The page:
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Resurrection House Blog: Nicodemus in All of Us




Nicodemus in All of Us

Each of us has a bit of Nicodemus in us, I think.

Nicodemus was a smart guy; a scholar, most likely, and a leader of the Jews. He was a Pharisee, which has an incredibly negative connotation, but the impression that is given is that Nicodemus heard about Jesus, and simply had to see for himself what was going on. The impression that is given is that Nicodemus is yearning for something that he cannot precisely explain.

Nicodemus came to Jesus by night, the Gospel reads, and he was set on asking Jesus questions. Already things are not as clear as they seem. Why did Nicodemus come by night?

There are a few different interpretations. Many believe that Nicodemus was hiding who he was, that he was ashamed that he was asking questions of this crazy new prophet, Jesus. If that is the case, however, he was singularly unsuccessful, considering people recognized him enough to name him specifically.

Perhaps, as some people believe, Nicodemus was there to spy on Jesus for the Pharisees, as happens in other places in the Bible. This is also unlikely; the language Nicodemus uses is simply not appropriate for a non-believer to use; “We know you are a teacher who comes from God.”

Another interpretation is that Nicodemus wanted to talk to Jesus, and that at night was the only time Nicodemus could get through the crowd. Jesus had just performed his first miracle, the turning of water into wine, and had just driven the money lenders out of the temple. I can’t imagine people not crowding around him and hearing him teach, to hear him speak.

Regardless of the reason, Nicodemus came by night, which in the Gospel of John is not just speaking of the time of day. John’s Gospel starts off with the famous words, “In the beginning was the Word, and the Word was with God, and the Word was God.” The spirit of God moved over the waters like a wind, creating the world.

By the fourth verse of chapter one, John has called Jesus the Light. “The Light shines in the darkness, and the darkness does not overcome it,” says John. This is a recurring theme throughout John’s Gospel; that Jesus is the light, and it is possible that every instance of light or of darkness mentioned in this Gospel is intentional and is a reflection of the light of Jesus.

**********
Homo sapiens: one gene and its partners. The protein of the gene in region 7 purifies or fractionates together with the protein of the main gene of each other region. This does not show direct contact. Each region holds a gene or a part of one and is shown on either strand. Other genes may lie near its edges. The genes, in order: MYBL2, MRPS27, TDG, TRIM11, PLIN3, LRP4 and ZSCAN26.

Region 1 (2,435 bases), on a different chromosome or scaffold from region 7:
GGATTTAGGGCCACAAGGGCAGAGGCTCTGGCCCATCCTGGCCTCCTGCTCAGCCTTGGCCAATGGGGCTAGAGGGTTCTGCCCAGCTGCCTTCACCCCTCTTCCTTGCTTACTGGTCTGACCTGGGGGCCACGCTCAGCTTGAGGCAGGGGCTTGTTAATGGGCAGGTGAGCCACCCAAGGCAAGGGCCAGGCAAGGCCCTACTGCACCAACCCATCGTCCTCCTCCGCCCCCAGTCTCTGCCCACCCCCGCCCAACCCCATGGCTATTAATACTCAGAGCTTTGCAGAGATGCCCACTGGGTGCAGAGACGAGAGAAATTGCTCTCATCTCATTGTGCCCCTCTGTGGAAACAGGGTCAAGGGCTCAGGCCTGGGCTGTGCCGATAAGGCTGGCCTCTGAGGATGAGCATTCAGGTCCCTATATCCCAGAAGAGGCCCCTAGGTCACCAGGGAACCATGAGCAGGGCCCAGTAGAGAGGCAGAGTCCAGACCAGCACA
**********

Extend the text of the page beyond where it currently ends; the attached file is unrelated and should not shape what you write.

So Nicodemus comes in the night to Jesus. As one in the Darkness, Nicodemus does not understand, is currently unable to understand what Jesus is talking about. After declaring that Jesus must be from God, as “no one can do these signs that you do apart from the presence of God,” Jesus says that no one can see the kingdom of God without being born from above.

Have you heard the term, born again Christian? I’m sure that you have, and that idea actually comes from this verse. “Very truly, I tell you, no one can see the kingdom of God without being born from above.” In Greek, the word for from above has two meanings; it can also mean born anew.

We need to read that passage with both meanings in mind in order to fully appreciate what it is that Jesus is saying.

“No one can see the kingdom of God without being born anew from above.” You can practically hear Nicodemus’s agony as he asks the next question. “How can anyone be born after having grown old? Can one enter a second time into the mother’s womb and be born again?”

Nicodemus is more than a little distressed. I can imagine him being exhausted with his spirituality, finding it stale, searching for answers he is unable to find. When he finally hears about someone who is clearly from God, he CANNOT GET A STRAIGHT ANSWER FROM HIM.

Jesus, our ever more confusing Savior, does little to relieve Nicodemus’s confusion. Jesus says you must be born of water and Spirit; that the wind blows where it chooses, and while we can hear the sound of it, we cannot know where it goes to or where it comes from. There’s that wind again; the same wind that moved over the waters and formed creation.

Nicodemus’s retort is absolutely priceless. “Huh?”

How often are we left just as confused? This world is broken; there is hate and suffering. Why God? Why is there sickness, is there pain, is there hunger, why do we yearn for things that we cannot find, yearn for something we cannot express. why Why WHY?

Very truly, Jesus says, we speak of what we know and testify to what we have seen. No one has ascended into heaven except the Son of Man who descended from Heaven. No one can understand until we have experienced the Spirit in a way that we cannot here on earth experience it.

Yet there is hope, Jesus says. “For God so loved the world that he gave his only Son, so that everyone who believes in him may not perish but may have eternal life.” In fact, Jesus goes on to say, God did not send the Son into the world to condemn the world, but that the world might be saved through the Son.

We do not know if Nicodemus was satisfied by the answers that Jesus gave him. We do know that Nicodemus later defended Jesus in front of the chief priests and other Pharisees, and with Joseph of Arimathea, Nicodemus wrapped Jesus’s body in linen and myrrh after the crucifixion.

Nicodemus knew that his life was missing something, and went to Jesus to see if the answers were there. He certainly got answers, but not necessarily the ones he was looking for.
Nicodemus was frustrated with Jesus. Nicodemus has all of these really solid questions, he found out how to meet up with Jesus, and Jesus won’t give him an answer he can comprehend.

Nicodemus was filled with doubt, but Nicodemus chose to follow Christ anyway, even if everything was confusing and slightly unclear.

I think there is a little of Nicodemus in all of us.

As I was reading information about Nicodemus, I came across a poem by a gentlemen named Andrew King. I absolutely love it, and I encourage you to read Heart Becoming Morning.


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